This bread was developed as a request from Jennifer Bice and Steven Schack of Redwood Hill Farm for the annual Goat Milk Producers Convention which was held in Santa Rosa in 1990 at the Landmark Winery. It first appeared in print in Brother Juniper’s Bread Book: Slow Rise as Method and Metaphor by Peter Reinhart. At that time we made a goat milk ricotta, or as we liked to call it “rigoatta”, and the original recipe was developed using that ricotta goat cheese.
Update your classic holiday green bean casserole, using our cheddar goat cheese, lactose free sour cream, and fresh, in-season fennel and green beans.
“As a kid, my very favorite Thanksgiving dish was the green bean casserole. It still is, come to think of it. I suppose it’s one of the formative flavors from my childhood. Fast forward a few decades, and now that I’m pushing forty (gah!) and have changed how I eat, the notorious canned-soup version doesn’t really hold the same appeal for me. So what to do? Make a new dish that kicks the old one’s butt, that’s what!”
– Andrew Wilder, Eating Rules
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Who says holiday dishes can’t be healthy? By adding kefir and fibrous parsnips to traditional mashed potatoes your guests will enjoy up to a whopping 10 grams of fiber per serving without missing a beat. A tummy-taming pour of Redwood Hill Farm Goat Milk Kefir adds creaminess, a delightful tang and beneficial bacteria to boot. For a lactose free option use our Green Valley Organics kefir. Try our tempting add-ons to take this showstopper over the top.
Switch It Up, Switch It Out
We whipped up our Parsnip-Tater Mash with goat’s milk kefir because we love its creamy texture and rich tanginess. But if you’re out of Redwood Hill Farm Plain Goat Kefir or have a hankerin’ for cow’s milk products, our Green Valley Organics Lactose Free Kefir, Yogurt or Sour Cream make fine alternatives. Each adds an exceptional creaminess and nutty flavor without any lactose. Substitute the kefir and yogurt 1:1 and the sour cream 3/4 cup per every one cup of kefir. Substitute Redwood Hill Farm Plain Goat Yogurt 1:1 too!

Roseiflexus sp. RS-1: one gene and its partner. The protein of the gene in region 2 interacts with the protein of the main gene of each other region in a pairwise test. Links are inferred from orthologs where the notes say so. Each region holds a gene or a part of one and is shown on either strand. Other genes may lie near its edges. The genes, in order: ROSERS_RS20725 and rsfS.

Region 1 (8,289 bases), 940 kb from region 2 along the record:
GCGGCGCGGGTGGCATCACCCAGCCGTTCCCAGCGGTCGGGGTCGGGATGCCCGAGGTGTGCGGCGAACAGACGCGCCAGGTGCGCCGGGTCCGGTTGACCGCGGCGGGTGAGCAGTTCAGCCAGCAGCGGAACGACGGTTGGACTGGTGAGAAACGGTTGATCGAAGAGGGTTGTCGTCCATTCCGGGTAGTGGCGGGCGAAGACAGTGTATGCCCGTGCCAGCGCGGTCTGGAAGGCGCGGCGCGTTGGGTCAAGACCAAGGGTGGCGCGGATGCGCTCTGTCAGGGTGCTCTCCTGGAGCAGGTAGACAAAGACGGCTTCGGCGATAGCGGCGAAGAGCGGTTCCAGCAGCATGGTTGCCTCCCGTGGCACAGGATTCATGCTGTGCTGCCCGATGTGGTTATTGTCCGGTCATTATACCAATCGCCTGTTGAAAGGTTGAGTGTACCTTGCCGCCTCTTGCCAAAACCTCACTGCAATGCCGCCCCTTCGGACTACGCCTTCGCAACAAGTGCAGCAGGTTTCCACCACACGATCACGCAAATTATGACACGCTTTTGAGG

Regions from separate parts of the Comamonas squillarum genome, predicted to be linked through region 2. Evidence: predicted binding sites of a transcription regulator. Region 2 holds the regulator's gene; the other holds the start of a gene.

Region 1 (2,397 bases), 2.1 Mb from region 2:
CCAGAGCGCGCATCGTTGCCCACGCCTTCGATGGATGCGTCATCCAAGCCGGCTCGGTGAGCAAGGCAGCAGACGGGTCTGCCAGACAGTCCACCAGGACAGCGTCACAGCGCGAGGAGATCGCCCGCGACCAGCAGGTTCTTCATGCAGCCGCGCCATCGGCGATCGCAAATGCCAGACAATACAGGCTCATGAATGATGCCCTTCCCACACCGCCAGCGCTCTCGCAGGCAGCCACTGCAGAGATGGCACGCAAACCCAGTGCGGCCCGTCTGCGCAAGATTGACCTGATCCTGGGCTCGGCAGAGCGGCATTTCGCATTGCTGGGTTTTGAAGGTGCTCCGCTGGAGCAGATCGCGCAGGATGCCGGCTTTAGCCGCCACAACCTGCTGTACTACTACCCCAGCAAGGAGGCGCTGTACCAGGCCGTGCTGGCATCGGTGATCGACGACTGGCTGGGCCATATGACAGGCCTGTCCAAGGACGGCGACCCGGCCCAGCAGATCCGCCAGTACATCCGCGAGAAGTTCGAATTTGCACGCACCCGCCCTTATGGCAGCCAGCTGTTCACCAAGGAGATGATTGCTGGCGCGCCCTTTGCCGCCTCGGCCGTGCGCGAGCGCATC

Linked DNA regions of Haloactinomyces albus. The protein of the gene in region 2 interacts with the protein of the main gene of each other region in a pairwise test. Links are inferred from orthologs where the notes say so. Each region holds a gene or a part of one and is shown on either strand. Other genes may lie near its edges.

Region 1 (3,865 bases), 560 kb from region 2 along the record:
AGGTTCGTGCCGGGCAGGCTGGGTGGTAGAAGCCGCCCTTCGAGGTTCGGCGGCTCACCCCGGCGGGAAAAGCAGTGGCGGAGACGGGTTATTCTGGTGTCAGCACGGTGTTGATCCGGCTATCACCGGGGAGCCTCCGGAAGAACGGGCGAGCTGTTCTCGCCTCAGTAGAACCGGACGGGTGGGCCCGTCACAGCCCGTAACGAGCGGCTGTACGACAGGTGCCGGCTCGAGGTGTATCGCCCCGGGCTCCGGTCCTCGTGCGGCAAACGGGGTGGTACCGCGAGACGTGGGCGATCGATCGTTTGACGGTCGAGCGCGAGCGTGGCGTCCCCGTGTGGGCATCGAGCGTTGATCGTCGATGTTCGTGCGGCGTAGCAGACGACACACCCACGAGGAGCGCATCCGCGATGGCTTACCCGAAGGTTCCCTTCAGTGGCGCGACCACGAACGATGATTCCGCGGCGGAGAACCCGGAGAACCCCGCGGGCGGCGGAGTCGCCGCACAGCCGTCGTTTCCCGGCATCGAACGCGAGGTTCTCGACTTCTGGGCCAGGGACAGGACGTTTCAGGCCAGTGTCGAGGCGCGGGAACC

A Redwood Hill Farm favorite
This recipe has been a favorite for as long as we can remember. We recently learned that it first appeared in print in SF Gate on January 2, 2003 in an article by Lynne Char Bennett. CLICK HERE for the link to the original recipe and article which includes wine pairings too.
There is an amazing persimmon tree on the farm, each year it gifts us such an abundance of fruit AND the fall color is spectacular (it’s fall and I must get a picture soon and post it here). This tart has it all, great contrast of tart and sweet, the creamy chèvre just shines and it’s beautiful to look at before slicing for your family or guests.
Baking with the seasonal harvest is such a great way to celebrate! One of our many Redwood Hill Farm customers sent this recipe to us, and after trying it, we knew we had to include it here. If you have a favorite recipe with any of our artisan goat milk products please send it along—we’d love to share it too.
Sondra Bernstein’s first restaurant, the Girl and the Fig, is an institution and from the beginning of her culinary career in Sonoma County, Sondra’s been an enthusiastic fan of Redwood Hill Farm artisan goat cheese. Over the years she’s developed a number of recipes showcasing our goat milk cheese and has included Redwood Hill Farm in her cookbooks. Enjoy her easy and fabulous fondue recipe using our Smoked Goat or Aged Goat Cheddar.
Sonoma County food columnist and cookbook author Michele Anna Jordan has created this beautiful savory tart recipe using our goat cheeses. Aged cheddar melds with the herbs, peppers and onion in a custardy filling inside a tart shell made with our Chevre. Use a 9″ tart pan with removeable bottom for an impressive presentation!
No rise time needed – just mix the ingredients together and bake for this beautiful fragrant herb bread.
The live cultures and lactic acid in yogurt helps marinate all kinds of meat. Our savory marinade adds a nice tangy touch to the finished dish and keeps it moist.
Dairy products, like kefir and yogurt, are preferred methods for tenderizing, as they are mildly acid so they don’t toughen proteins like highly acidic marinades, such as papaya, pineapple, vinegar and full strength citrus juices. Perfect for any kind of meat or vegetables!